WebRTC is an under appreciated streaming protocol with sub-second latency. Several startups are working hard to harness this technology born by Google for use in video conferencing for live streaming.
When you look at the promised latencies, you can see why. CMAF, the lowest-latency protocol for live streaming using HLS-style chunked file delivery is gaining wider adoption and provides a very impressive latency reduction, however it typically stops at between 4 and 2 seconds. To get below a second, WebRTC is almost the only option out there.
In this talk, Millicast CTO Dr. Alex Gouaillard looks at the misunderstandings and misinformation are out there regarding WebRTC. Dr. Alex covers WebRTC now having ABR, using over multiple hops, the testing ecosystem and much more.
Dr. Alex also covers the lessons learnt over the last two years of development and implementation of the standard and finishes by looking to the future which will bring in QUIC, AV1 and Web ASM
Low latency streaming was moving forward without Apple’s help – but they’ve published their specification now, so what does that mean for the community efforts that were already under way and, in some places, in use?
Apple is responsible for HLS, the most prevalent protocol for streaming video online today. In itself it’s a great success story as HLS was ideal for its time. It relied on HTTP which was a tried and trusted technology of the day, but the fact it was file-based instead of a stream pushed from the origin was a key factor in its wide adoption.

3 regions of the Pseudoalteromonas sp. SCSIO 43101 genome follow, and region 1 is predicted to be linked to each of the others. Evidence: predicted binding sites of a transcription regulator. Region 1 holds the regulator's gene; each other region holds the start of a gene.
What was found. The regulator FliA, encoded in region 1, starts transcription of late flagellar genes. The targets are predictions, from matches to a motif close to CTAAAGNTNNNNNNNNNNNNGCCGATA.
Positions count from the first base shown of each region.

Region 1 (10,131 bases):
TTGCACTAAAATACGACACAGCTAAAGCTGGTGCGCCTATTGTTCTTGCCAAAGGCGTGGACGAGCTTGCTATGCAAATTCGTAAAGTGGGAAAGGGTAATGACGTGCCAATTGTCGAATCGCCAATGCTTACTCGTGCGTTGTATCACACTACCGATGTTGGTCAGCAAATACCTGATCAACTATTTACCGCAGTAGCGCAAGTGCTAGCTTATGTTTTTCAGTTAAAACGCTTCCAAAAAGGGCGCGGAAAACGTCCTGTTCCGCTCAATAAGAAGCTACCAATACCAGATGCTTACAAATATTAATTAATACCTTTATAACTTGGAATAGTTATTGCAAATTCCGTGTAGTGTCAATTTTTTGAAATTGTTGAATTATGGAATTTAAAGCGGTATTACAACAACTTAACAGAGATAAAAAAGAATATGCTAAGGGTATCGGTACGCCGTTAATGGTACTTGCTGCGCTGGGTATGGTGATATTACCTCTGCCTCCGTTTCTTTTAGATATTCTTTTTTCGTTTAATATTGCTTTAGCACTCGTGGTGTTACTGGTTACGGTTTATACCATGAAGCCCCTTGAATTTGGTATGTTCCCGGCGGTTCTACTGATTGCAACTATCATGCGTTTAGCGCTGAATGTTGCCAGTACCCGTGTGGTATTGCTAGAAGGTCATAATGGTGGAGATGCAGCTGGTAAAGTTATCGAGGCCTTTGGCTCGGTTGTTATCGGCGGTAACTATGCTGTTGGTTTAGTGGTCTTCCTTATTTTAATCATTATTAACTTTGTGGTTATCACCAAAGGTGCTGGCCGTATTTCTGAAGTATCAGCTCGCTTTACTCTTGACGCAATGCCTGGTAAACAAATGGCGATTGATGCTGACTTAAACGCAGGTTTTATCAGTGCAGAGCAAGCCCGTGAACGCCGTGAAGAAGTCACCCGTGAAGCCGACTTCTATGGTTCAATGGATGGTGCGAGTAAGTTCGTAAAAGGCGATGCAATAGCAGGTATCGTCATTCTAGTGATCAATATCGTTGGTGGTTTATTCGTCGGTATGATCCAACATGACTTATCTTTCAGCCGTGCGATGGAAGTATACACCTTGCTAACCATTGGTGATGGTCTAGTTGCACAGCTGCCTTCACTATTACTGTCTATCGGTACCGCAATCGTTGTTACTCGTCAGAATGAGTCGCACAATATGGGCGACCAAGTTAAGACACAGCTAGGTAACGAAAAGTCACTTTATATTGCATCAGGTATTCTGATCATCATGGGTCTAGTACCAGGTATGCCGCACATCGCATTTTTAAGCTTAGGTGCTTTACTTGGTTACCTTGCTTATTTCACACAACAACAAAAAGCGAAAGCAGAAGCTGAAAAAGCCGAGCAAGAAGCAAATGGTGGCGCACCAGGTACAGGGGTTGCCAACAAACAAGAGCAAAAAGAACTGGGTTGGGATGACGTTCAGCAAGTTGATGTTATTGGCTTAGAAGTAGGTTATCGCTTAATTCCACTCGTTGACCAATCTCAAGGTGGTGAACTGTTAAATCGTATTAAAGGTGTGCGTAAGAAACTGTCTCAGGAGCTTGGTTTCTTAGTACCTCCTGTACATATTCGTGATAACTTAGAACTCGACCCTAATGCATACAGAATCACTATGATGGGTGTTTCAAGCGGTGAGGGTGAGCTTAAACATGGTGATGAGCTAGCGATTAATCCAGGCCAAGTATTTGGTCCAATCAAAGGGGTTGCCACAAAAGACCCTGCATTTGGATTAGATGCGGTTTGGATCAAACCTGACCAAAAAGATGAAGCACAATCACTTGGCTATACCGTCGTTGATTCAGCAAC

As life has moved on and demands have moved from “I’d love to see some video – any video – on the internet!” to “Why is my HD stream arriving after my flat mate’s TV’s?” we see that HLS isn’t quite up to the task of low-latency delivery. Using pure HLS as originally specified, a latency of less than 20 seconds was an achievement.
Various methods were, therefore, employed to improve HLS. These ideas included cutting the duration of each piece of the video, introducing HTTP 1.1’s Chunked Transfer Encoding, early announcement of chunks and many others. Using these, and other, techniques, Low Latency HLS (LHLS) was able to deliver streams of 9 down to 4 seconds.
Come WWDC this year, Apple announced their specification on achieving low latency streaming which the community is calling ALHLS (Apple Low-latency HLS). There are notable differences in Apple’s approach to that already adopted by the community at large. Given the estimated 1.4 billion active iOS devices and the fact that Apple will use adherence to this specification to certify apps as ‘low latency’, this is something that the community can’t ignore.
Zac Shenker from Comcast explains some of this backstory and helps us unravel what this means for us all. Zac first explains the what LHS is and then goes in to detail on Apple’s version which includes interesting, mandatory, elements like using HTTP/2. Using HTTP/2 and the newer QUIC (which will become effectively HTTP/3) is very tempting for streaming applications but it requires work both on the server and the player side. Recent tests using QUIC have been, when taken as a whole, inconclusive in terms of working out whether this it has a positive or a negative impact on streaming performance; experiemnts have shown both results.